Whatever the reasoning, Xi’s self-criticism sessions have been mocked and denigrated by Chinese internet users canny enough to bypass the state-imposed firewall. Whether this will deter the President from pursuing this reinvented policy remains to be seen. Yet for those believing his ascent to power may have ushered in a period of liberal reform in China, they may have to make a reassessment.

 

 

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Behind Closed Doors: Bo Xilai sentencing a far cry from China’s past

One of the biggest political scandals in recent memory has just concluded in China with the sentencing to life imprisonment of Bo Xilai, a former Chinese Communist Party (CCP) favourite, on charges of corruption and abuse of power.

Former Chongqing boss Bo was once tipped for the highest office
Former Chongqing boss Bo was once tipped for the highest office

Bo’s trial and subsequent sentencing emphasise the modern CCP’s desire to minimise publicity of so-called ‘state enemies’, a monumental change from the days of public denunciations and show trials under Mao Tse-Tung.

Mao revelled in the public condemnation of his perceived enemies, maximising any opportunity to humiliate any official unfortunate enough to incur his wrath. With the willing help of his Red Guards, Mao used public trials and sentencing to instill fear in potential ‘traitors’, discouraging even his most courageous opponents from concocting schemes to replace him.

Two of the most important figures in communist China were subjected to Mao’s brutal treatment. Peng Dehuai, a former Defence Minister and decorated party veteran, was made to suffer years of torture in private and horrific vilification in public. With placards of hate-filled accusation hung around his neck, he was paraded by fanatical youths outside the Forbidden City, with government-sanctioned newspapers eagerly reporting each denouncement of his traitorous ways.

Mao had no moral qualms about publicly purging Peng, a hero of the revolution
Mao had no moral qualms about publicly purging Peng, a hero of the revolution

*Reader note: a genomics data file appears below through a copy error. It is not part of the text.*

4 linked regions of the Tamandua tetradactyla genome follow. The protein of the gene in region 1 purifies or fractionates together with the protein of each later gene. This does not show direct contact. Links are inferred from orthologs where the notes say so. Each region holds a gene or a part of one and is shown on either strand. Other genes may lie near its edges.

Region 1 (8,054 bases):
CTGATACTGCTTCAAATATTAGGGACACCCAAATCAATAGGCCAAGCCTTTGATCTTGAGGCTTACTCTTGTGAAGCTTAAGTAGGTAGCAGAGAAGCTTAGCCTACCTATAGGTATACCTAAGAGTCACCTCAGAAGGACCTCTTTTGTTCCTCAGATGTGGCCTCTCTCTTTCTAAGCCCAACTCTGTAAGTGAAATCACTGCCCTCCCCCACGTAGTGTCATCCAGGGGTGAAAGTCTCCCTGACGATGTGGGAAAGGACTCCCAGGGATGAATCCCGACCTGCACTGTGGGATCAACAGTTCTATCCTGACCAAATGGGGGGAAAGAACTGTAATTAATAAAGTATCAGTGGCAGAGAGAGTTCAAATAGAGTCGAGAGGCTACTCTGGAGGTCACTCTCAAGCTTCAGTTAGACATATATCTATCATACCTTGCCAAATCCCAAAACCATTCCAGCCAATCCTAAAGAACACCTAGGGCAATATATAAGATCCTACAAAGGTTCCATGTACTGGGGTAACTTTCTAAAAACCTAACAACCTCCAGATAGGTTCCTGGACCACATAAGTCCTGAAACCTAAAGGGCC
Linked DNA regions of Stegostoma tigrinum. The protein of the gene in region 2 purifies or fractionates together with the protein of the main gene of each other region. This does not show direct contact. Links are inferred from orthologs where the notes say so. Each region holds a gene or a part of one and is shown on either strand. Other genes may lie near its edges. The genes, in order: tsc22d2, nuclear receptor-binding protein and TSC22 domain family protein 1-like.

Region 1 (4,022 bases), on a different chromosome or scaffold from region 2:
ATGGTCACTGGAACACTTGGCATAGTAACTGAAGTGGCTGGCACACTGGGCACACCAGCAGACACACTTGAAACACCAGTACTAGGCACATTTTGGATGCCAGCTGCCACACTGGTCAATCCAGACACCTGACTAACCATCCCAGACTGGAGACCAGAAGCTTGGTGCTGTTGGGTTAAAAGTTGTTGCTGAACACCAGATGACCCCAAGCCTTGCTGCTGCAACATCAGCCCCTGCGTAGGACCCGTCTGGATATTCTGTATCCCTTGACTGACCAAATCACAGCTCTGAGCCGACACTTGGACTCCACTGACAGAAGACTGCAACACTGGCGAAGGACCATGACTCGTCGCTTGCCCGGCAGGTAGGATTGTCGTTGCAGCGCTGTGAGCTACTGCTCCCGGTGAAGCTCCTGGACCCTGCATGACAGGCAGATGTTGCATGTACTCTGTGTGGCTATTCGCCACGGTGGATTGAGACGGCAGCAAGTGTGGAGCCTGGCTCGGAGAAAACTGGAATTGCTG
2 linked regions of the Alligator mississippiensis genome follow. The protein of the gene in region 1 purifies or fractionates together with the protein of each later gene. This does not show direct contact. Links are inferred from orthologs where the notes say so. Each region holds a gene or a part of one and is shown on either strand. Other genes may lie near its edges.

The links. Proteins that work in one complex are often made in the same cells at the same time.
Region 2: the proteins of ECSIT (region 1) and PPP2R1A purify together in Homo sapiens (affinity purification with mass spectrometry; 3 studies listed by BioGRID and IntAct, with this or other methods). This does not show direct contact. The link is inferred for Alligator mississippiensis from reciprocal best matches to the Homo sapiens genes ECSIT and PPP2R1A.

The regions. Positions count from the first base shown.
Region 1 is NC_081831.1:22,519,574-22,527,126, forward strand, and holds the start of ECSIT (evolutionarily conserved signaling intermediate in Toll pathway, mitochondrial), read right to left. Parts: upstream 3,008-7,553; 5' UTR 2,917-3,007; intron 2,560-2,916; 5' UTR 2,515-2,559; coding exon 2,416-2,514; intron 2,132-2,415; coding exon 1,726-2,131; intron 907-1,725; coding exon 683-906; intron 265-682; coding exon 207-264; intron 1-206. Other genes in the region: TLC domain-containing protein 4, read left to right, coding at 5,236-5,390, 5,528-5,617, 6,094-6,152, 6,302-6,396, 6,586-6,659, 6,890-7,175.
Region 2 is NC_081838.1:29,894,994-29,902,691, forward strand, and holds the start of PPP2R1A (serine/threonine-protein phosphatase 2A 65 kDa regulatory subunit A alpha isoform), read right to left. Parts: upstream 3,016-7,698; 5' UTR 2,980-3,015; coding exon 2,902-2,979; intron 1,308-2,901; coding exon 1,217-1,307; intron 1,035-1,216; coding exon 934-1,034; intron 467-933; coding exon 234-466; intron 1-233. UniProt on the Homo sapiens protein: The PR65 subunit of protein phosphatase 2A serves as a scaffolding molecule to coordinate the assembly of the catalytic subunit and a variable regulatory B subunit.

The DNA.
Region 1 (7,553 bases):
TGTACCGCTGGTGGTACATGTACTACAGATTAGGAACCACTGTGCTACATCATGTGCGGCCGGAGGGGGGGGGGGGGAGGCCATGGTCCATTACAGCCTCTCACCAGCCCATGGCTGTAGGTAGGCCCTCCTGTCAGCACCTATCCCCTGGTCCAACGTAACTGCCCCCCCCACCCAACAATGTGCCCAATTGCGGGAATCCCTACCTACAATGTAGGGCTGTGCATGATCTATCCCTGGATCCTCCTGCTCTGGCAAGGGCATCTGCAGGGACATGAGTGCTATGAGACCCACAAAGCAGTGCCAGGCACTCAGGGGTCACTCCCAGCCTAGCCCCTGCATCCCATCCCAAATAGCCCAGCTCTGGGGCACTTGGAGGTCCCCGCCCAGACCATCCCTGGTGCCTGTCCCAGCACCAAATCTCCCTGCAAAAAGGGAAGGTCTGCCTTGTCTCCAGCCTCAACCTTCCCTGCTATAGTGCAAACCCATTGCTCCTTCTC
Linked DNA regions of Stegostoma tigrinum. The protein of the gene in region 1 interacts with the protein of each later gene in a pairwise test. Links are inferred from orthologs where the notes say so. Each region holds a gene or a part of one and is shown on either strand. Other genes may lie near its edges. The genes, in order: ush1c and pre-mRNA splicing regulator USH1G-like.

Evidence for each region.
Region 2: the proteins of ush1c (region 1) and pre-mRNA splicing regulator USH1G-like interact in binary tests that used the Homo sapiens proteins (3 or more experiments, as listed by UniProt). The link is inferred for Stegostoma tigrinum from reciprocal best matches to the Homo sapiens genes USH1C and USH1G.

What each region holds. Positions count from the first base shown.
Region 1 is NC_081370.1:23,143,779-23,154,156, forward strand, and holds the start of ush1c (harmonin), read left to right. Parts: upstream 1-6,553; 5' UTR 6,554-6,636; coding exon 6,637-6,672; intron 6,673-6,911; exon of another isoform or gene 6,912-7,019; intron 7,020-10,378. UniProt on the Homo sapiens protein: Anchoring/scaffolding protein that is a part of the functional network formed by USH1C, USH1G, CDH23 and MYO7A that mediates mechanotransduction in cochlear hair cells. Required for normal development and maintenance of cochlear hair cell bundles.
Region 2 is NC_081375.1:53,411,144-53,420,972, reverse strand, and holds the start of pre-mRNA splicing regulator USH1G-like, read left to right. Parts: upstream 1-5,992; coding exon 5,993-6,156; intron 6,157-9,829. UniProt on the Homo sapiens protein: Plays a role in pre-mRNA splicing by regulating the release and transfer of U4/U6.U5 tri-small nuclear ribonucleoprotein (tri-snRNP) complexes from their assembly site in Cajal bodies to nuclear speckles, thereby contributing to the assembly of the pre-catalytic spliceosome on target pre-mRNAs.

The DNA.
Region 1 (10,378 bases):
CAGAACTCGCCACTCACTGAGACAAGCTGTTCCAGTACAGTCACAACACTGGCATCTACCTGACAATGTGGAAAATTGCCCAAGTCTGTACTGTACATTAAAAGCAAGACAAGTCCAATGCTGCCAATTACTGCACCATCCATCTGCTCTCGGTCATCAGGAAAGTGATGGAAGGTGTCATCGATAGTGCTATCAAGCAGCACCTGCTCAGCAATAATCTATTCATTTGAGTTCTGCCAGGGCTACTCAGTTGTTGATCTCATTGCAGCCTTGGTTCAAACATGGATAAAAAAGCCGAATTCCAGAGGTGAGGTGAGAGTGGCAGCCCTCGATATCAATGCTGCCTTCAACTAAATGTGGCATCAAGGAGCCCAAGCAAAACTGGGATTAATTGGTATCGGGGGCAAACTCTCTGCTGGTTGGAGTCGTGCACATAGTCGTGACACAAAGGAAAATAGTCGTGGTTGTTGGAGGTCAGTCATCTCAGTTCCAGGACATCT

Likewise Liu Shaoqi, Mao’s number two for over a decade, was arrested and publicly paraded, denounced and beaten by Red Guard goons for being a ‘capitalist-roader’, a vague term concocted by Mao as a convenient way to undermine his enemies’ legitimacy. Liu’s wife suffered similar punishment and Mao was careful in his instructions that the two should be kept alive as long as possible for maximum punishment.

Peng and Liu were guilty of little more than challenging Mao’s insane economic and social policies, which had led China to the brink of collapse, with millions of its citizens starving to death.

Liu was viciously denounced in propaganda posters at the time (Source: Chineseposters.net)
Liu was viciously denounced in propaganda posters at the time (Source: Chineseposters.net)

Bo Xilai, whose own aspirations for party leadership were probably greater than those conceived by Peng and Liu, will be glad his downfall did not come during the dark days of Mao’s rule. Rather, for a case as high-profile as his, the circumstances of his purging remain largely unknown.

Media outlets were only allowed to print Xinhua-sanctioned reports on Bo’s trial and sentencing, just as they were when his wife, Gu Kailai, went on trial for the murder of Briton Neil Heywood last year.

Despite a feigned ideological commitment to communism and a purported reverence for past party leader’s, today’s CCP hierarchy does not want to associate itself with the actions of its predecessors, particularly those of the Maoist era.

By keeping a lid on the details of Bo’s case, and releasing carefully-manipulated reports to the press, the Chinese government hopes to diffuse the tension surrounding the scandal, divert attention away from the corruption-plagued political system and yet at the same time send a message that opposition to the Politburo will not be tolerated.

Although not nearly as crude and barbaric as Mao’s tactics, the CCPs skillful end handling of the Bo Xilai affair will dissuade would-be-usurpers from engaging in the sort of political intrigue that can overthrow a system.